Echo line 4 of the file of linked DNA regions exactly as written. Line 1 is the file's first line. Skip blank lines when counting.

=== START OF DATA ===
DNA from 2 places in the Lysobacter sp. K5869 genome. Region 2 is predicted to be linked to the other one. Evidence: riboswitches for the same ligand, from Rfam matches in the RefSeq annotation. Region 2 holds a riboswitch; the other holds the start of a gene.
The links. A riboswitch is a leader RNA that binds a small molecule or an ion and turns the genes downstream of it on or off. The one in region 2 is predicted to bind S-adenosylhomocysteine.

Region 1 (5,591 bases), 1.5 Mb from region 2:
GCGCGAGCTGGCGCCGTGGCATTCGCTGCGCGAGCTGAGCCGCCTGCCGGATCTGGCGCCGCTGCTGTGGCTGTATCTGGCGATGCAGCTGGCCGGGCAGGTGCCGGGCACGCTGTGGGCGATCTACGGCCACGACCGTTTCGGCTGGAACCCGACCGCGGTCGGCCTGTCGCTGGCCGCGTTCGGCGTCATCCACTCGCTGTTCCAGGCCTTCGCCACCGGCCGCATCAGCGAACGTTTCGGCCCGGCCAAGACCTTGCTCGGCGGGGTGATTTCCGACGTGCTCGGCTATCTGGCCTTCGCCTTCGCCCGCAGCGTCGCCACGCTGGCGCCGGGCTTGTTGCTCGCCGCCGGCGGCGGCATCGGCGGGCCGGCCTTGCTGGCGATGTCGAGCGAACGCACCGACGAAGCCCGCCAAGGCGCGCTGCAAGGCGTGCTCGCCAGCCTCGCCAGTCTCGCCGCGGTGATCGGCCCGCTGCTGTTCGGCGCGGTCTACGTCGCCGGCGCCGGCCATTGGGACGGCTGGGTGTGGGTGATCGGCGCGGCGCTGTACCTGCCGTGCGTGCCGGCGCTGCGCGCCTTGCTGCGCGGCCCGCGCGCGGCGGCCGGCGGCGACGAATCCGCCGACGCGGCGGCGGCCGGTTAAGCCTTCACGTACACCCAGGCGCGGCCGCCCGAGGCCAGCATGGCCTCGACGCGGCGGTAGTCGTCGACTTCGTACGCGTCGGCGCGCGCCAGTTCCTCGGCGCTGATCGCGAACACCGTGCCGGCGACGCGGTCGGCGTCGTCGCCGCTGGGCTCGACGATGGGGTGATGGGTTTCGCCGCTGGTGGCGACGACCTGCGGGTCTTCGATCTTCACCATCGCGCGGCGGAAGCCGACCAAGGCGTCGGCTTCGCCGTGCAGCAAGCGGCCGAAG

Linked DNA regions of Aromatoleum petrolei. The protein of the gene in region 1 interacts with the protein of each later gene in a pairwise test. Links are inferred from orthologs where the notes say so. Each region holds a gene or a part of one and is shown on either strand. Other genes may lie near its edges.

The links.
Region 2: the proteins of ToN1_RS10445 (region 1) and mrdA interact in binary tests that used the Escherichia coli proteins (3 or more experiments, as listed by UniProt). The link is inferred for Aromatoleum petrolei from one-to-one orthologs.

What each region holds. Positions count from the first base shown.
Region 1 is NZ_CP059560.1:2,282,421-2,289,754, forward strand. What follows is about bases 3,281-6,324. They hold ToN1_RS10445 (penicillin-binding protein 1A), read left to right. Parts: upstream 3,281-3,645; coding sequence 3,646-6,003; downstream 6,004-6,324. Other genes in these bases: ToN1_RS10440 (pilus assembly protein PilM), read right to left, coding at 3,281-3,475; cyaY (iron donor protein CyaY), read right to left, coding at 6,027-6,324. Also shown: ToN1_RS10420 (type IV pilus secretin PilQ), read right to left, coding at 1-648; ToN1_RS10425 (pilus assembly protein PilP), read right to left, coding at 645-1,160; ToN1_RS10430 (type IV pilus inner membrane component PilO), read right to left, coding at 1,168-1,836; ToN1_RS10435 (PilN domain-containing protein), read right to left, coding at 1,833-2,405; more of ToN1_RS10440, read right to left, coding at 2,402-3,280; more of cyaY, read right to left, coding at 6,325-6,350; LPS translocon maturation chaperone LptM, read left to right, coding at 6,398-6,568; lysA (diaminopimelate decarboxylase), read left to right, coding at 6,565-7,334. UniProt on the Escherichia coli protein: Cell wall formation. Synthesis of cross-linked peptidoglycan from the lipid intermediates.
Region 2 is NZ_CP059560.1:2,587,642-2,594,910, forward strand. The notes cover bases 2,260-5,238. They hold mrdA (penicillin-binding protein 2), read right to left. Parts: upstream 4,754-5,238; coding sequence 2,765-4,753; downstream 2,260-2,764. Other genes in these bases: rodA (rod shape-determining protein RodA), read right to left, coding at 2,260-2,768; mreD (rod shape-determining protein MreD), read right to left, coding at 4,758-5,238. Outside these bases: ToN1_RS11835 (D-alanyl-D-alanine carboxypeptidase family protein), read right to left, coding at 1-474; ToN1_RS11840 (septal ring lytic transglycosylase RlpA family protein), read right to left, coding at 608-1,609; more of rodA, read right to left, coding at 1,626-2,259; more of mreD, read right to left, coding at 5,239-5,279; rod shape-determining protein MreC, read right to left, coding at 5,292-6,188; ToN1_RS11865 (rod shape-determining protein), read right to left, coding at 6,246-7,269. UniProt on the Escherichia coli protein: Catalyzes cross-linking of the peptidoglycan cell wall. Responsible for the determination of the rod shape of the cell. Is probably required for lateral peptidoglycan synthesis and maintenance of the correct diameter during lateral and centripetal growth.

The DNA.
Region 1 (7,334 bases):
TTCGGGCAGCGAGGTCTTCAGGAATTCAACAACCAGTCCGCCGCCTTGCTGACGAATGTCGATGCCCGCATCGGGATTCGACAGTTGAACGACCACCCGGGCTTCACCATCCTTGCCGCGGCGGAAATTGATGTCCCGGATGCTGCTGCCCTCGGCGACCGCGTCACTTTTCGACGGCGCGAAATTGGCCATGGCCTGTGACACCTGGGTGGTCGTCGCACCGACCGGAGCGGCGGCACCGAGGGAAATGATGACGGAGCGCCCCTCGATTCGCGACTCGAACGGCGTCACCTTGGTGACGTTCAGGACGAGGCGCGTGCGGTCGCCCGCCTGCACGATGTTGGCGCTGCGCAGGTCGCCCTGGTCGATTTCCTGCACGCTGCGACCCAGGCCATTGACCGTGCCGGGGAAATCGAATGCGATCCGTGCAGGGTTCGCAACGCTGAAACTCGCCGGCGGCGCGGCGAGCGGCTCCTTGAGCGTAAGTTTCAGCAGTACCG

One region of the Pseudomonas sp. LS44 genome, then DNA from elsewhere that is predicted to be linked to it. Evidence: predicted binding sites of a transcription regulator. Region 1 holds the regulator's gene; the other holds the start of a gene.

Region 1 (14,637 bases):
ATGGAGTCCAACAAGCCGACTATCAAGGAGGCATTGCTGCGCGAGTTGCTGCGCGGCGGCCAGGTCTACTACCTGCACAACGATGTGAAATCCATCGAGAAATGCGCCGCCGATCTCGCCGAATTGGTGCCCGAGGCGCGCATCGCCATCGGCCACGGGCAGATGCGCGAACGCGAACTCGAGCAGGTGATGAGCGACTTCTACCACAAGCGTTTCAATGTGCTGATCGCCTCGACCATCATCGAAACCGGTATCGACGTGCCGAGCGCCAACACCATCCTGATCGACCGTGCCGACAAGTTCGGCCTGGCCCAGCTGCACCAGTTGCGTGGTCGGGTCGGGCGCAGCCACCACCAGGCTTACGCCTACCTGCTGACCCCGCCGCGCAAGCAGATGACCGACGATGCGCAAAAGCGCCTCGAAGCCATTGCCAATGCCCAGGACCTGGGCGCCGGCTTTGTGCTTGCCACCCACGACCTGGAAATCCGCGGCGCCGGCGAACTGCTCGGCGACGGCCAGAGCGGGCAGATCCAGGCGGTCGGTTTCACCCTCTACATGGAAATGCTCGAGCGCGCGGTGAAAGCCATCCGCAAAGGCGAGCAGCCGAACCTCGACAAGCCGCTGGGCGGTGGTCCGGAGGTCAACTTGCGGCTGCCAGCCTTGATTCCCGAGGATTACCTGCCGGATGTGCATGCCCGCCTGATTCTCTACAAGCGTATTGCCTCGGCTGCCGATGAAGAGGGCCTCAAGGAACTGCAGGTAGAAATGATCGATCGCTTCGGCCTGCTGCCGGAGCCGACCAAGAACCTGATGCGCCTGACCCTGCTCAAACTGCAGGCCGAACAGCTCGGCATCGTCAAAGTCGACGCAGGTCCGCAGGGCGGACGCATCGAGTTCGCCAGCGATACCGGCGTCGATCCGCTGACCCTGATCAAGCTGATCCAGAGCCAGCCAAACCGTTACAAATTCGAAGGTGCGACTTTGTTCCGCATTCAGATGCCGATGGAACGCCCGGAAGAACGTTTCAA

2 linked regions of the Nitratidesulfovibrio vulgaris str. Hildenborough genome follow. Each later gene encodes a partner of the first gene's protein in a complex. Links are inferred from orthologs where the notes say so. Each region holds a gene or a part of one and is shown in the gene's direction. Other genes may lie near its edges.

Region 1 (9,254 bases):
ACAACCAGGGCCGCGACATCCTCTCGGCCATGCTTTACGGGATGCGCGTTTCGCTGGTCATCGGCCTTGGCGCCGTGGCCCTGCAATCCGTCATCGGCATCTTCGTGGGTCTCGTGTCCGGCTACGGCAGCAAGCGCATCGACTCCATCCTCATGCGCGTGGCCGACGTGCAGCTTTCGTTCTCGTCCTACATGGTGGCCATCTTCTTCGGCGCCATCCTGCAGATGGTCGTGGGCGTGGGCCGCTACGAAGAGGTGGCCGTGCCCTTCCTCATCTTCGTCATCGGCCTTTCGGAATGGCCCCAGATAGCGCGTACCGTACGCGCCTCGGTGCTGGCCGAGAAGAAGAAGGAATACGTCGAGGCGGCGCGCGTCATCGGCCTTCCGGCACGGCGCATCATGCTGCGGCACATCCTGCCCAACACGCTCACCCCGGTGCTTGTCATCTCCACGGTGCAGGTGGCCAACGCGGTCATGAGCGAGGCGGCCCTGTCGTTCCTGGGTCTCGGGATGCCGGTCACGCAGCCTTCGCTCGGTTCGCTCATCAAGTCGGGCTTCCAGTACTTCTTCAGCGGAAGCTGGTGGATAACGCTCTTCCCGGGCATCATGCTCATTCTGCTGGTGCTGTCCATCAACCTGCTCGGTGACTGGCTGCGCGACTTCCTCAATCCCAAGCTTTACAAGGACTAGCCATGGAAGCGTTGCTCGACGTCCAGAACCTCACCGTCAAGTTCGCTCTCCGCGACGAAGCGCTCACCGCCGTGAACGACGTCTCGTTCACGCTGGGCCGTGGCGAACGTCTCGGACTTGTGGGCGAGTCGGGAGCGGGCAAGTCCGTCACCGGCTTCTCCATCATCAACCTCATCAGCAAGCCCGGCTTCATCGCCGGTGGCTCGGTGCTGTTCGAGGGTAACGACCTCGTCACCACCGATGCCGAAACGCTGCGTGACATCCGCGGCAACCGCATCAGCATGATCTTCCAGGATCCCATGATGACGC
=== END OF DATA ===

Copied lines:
GCGCGAGCTGGCGCCGTGGCATTCGCTGCGCGAGCTGAGCCGCCTGCCGGATCTGGCGCCGCTGCTGTGGCTGTATCTGGCGATGCAGCTGGCCGGGCAGGTGCCGGGCACGCTGTGGGCGATCTACGGCCACGACCGTTTCGGCTGGAACCCGACCGCGGTCGGCCTGTCGCTGGCCGCGTTCGGCGTCATCCACTCGCTGTTCCAGGCCTTCGCCACCGGCCGCATCAGCGAACGTTTCGGCCCGGCCAAGACCTTGCTCGGCGGGGTGATTTCCGACGTGCTCGGCTATCTGGCCTTCGCCTTCGCCCGCAGCGTCGCCACGCTGGCGCCGGGCTTGTTGCTCGCCGCCGGCGGCGGCATCGGCGGGCCGGCCTTGCTGGCGATGTCGAGCGAACGCACCGACGAAGCCCGCCAAGGCGCGCTGCAAGGCGTGCTCGCCAGCCTCGCCAGTCTCGCCGCGGTGATCGGCCCGCTGCTGTTCGGCGCGGTCTACGTCGCCGGCGCCGGCCATTGGGACGGCTGGGTGTGGGTGATCGGCGCGGCGCTGTACCTGCCGTGCGTGCCGGCGCTGCGCGCCTTGCTGCGCGGCCCGCGCGCGGCGGCCGGCGGCGACGAATCCGCCGACGCGGCGGCGGCCGGTTAAGCCTTCACGTACACCCAGGCGCGGCCGCCCGAGGCCAGCATGGCCTCGACGCGGCGGTAGTCGTCGACTTCGTACGCGTCGGCGCGCGCCAGTTCCTCGGCGCTGATCGCGAACACCGTGCCGGCGACGCGGTCGGCGTCGTCGCCGCTGGGCTCGACGATGGGGTGATGGGTTTCGCCGCTGGTGGCGACGACCTGCGGGTCTTCGATCTTCACCATCGCGCGGCGGAAGCCGACCAAGGCGTCGGCTTCGCCGTGCAGCAAGCGGCCGAAG